Fighting for human rights in Honduras

A spokesman for sexual diversity rights, Gaspar Sánchez, came to UW-Eau Claire to discuss the struggle for awareness in Honduras

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Latin American Studies week came to a close Tuesday night with Gaspar Sánchez speaking about sexual diversity and indigenous peoples rights in Honduras.

Gaspar Sánchez spoke about the struggle for LGBTQ awareness and rights among indigenous communities in Honduras.

Sánchez is the sexual diversity coordinator for Civic Council of Popular and Indigenous Organizations of Honduras (COPINH), an organization founded by indigenous leader Berta Cáceres, who was assassinated in March 2016.

Students, professors and Eau Claire community members gathered to hear Sánchez’s presentation at 4 p.m. on Tuesday in Centennial Hall.

Working to address the issue of human rights in communities, COPINH specifically focuses on the LGBTQ community and women.     

“… Also (COPINH is) promoting the involvement of women so they can be leaders in their communities, that they can be part of decision-making processes and also so that they can become property owners — land-title holders — of the land that they work because historically it’s been only men who can own land,” Sanchez said.

The main threat facing indigenous peoples, Sánchez said, is the privitazation of companies and the project concessions. There are currently 950 mine projects slated and 111 hydroelectric dam concessions without the consultation of the affected communities.

“The struggles of the current indigenous populations that are having to confront have to do with the privatization with the healthcare system, the education and also our territories since the coup in 2009,” Sánchez said.

This has to do with an economic development model, Sánchez said. He said it doesn’t benefit the communities, but it benefits the private companies at the expense of the communities; he also said the direct threat the communities face from this model is the militirization from their territories.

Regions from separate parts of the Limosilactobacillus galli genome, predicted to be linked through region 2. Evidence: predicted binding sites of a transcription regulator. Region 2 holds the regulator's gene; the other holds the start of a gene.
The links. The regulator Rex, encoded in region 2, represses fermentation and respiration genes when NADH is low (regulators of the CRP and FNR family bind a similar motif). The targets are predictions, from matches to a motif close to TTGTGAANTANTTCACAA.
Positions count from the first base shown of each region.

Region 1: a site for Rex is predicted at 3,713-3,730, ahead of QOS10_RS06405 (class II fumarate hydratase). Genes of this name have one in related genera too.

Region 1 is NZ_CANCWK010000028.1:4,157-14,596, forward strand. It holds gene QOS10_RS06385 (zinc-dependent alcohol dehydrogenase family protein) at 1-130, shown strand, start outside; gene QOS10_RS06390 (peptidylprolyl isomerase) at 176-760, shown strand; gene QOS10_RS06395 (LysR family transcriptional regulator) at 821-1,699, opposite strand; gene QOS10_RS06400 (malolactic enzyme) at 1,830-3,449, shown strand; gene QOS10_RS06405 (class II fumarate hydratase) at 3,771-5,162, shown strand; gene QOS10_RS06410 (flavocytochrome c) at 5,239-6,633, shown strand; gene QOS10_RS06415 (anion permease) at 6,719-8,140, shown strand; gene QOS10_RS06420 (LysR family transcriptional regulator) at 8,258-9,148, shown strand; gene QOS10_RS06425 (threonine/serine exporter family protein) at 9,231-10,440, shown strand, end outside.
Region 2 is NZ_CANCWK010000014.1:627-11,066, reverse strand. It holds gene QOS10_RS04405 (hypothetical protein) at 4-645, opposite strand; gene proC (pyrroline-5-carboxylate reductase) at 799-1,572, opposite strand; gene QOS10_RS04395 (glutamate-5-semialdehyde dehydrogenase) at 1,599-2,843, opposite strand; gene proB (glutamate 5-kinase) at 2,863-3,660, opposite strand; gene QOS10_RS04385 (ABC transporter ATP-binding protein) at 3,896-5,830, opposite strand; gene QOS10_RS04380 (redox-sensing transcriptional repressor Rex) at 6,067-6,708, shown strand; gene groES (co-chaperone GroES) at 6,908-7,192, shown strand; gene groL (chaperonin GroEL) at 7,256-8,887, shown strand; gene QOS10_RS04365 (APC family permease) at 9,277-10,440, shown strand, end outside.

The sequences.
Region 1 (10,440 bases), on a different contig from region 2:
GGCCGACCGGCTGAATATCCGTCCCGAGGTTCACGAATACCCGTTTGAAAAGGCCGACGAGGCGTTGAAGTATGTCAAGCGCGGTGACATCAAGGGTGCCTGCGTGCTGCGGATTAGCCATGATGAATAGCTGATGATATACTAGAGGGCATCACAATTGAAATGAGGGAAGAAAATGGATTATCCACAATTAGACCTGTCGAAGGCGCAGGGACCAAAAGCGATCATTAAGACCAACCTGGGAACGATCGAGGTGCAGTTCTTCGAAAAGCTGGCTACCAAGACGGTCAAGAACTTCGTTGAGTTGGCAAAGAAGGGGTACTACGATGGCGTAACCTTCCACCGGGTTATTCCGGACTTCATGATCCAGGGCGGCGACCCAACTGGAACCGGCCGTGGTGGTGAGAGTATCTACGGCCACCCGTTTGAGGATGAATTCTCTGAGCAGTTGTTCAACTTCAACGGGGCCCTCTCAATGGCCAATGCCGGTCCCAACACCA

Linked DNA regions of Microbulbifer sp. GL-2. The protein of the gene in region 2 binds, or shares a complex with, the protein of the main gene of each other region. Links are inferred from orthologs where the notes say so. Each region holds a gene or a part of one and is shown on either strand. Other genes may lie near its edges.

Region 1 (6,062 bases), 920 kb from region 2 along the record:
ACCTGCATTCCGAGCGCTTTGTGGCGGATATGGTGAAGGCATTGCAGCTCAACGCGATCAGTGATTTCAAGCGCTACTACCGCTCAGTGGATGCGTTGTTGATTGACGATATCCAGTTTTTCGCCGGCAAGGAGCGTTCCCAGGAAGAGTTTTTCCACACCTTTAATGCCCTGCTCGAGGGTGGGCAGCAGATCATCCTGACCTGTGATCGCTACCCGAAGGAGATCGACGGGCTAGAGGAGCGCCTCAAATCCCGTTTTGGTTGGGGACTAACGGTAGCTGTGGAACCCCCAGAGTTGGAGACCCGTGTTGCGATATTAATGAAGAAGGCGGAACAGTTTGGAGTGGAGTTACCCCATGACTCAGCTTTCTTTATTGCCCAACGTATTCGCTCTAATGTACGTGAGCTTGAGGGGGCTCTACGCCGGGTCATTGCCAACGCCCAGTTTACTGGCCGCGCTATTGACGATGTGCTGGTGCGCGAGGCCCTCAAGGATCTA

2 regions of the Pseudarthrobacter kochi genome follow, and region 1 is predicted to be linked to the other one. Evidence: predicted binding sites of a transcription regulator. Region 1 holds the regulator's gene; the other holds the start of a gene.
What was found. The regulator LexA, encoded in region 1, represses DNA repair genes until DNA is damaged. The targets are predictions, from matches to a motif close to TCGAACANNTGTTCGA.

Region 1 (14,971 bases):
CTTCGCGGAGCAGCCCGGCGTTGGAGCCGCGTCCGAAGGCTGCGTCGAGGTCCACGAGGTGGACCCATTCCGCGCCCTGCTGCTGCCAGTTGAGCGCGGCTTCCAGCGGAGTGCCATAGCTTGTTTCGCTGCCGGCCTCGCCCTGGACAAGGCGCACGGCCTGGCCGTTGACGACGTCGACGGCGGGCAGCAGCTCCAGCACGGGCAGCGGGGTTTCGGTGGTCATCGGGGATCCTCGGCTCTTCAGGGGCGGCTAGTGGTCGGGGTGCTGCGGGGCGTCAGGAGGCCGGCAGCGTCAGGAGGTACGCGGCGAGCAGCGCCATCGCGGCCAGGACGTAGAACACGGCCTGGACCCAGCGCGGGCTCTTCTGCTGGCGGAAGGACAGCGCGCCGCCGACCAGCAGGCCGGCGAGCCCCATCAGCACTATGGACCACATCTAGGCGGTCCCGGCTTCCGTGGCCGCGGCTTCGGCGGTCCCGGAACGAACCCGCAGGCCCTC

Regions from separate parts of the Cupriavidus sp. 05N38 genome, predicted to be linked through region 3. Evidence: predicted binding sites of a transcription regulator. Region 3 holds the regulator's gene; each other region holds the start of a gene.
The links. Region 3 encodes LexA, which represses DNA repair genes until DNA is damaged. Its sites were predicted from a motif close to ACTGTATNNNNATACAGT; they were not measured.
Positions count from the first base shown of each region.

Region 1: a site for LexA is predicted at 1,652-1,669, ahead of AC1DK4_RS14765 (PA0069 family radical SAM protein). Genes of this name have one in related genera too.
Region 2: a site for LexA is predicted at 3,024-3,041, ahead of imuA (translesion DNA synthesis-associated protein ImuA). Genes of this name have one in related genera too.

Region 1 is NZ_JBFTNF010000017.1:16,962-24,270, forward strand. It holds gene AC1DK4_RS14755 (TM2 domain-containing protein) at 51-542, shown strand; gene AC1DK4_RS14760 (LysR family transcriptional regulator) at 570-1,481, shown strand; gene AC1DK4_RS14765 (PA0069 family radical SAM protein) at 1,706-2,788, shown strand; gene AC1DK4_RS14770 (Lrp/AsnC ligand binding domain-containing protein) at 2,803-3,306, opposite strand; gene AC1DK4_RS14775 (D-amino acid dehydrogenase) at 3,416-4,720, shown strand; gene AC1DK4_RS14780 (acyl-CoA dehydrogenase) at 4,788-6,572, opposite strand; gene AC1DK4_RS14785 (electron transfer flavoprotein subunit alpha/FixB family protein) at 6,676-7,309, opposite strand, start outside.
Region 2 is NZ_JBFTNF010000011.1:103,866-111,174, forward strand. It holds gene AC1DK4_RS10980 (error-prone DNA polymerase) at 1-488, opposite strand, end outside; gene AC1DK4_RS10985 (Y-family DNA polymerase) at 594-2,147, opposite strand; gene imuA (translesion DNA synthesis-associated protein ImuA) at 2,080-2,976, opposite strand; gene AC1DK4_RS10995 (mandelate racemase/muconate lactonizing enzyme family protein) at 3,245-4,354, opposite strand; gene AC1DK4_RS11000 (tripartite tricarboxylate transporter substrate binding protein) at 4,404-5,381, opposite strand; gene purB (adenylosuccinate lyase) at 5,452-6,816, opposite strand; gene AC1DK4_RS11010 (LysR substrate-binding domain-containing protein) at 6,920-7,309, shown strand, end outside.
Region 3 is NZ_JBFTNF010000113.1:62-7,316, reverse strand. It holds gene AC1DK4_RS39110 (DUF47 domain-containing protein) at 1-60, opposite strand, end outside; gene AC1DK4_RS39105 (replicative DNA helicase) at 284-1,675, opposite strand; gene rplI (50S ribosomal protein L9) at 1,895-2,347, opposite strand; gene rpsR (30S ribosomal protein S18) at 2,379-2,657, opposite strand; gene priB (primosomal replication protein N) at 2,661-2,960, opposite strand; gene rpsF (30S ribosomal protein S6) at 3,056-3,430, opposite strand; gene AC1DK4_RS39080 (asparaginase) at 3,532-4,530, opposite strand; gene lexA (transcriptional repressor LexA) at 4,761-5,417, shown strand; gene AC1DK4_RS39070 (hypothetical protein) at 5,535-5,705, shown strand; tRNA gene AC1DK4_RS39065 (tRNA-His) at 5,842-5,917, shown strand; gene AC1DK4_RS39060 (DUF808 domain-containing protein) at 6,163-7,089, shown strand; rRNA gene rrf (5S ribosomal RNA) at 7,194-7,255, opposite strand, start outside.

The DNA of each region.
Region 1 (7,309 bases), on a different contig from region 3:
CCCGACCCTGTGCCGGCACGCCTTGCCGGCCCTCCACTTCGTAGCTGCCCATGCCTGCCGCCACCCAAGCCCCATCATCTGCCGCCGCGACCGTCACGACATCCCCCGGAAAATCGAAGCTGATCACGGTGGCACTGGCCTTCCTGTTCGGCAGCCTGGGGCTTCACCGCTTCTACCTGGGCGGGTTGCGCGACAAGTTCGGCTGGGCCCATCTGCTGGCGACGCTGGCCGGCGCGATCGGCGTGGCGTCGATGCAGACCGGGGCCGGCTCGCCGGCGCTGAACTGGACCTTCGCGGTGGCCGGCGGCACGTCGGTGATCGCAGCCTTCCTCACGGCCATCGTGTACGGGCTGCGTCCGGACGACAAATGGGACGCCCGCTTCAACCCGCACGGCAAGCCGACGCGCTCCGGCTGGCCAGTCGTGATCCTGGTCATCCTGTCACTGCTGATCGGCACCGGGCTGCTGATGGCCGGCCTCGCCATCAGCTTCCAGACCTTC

“Both the military and the police are here to protect the private companies, and so when the communities rise up to oppose these projects they are criminalized, persecuted and a lot of times they end up getting assassinated,” Sánchez said.

Cáceres, the general coordnator for COPINH, was assassinated on March 2, 2016. Sánchez said her murder was due to the lack of protection for human rights defenders and envioronmental activists, many cases of which remain in impunity.

Sánchez also discussed the struggles of Honduras not accepting the LGBTQ community. Sánchez said they were walking down the street with their rainbow flag when someone approached him and asked what political party he was in.  

The government and churches look down upon the LGBTQ community, Sánchez said. In a religious society such as Honduras, Sánchez says that it is often the churches that are fomenting the hatred towards the LGBTQ community.

“COPINH has been working in the area of sexual diversity since 2014,” Sánchez said. “and it is very difficult for an indigenous person to live openly, express themselves publicly because they face rejection from their family, the church and community.”

Susan Jones, a community member from Eau Claire, said she attended the  presentation because she wanted to be educated on what is going on in the world.

“I want to help in anyway I can. I feel helpless watching this unfold in Honduras while I live here in Wisconsin,” Jones said. “I asked a question in the Q and A about what I can do from home, when he (Sánchez) responded that we can talk to our local government officals to do something to help them.”

Makayla Chandler, a sophomore geology student with a minor in Spanish, also attended the presentation and said it was informative for her.

“I’m glad I came to this today,” Chandler said. “I had no idea the difference between LGBTQ communities here in the U.S. versus what the people in Honduras are struggling with.”

Sánchez said that 95 percent of all homicides committied against the LGBTQ people in Honduras left unsolved. He also said that there were 17 registered homicides against the LGBTQ community in 2016 and now in 2017 there are already 23.

Ellie Meisinger, a senior english student with a minor in Spanish, said she was surprised that 95 percent of all cases are not solved.

“When he (Sánchez) told us that majority of the homicides committed against the LGBTQ community were unsolved I was shocked,” Meisinger said. “To me, it’s crazy how corrupt the military and policing is, but the U.S. continues to fund their military.”

Witness for Peace, which helped sponsor this presentation, has a travel opportunity for students to go to Honduras. The trip is titled “Truth Telling as Resistance: Journalists, Storytellers, and Mediamakers in Honduras.” The trip is March 16-25, 2018 over UW-Eau Claire’s spring break. More information on this trip and how you can help COPINH can be found on their website.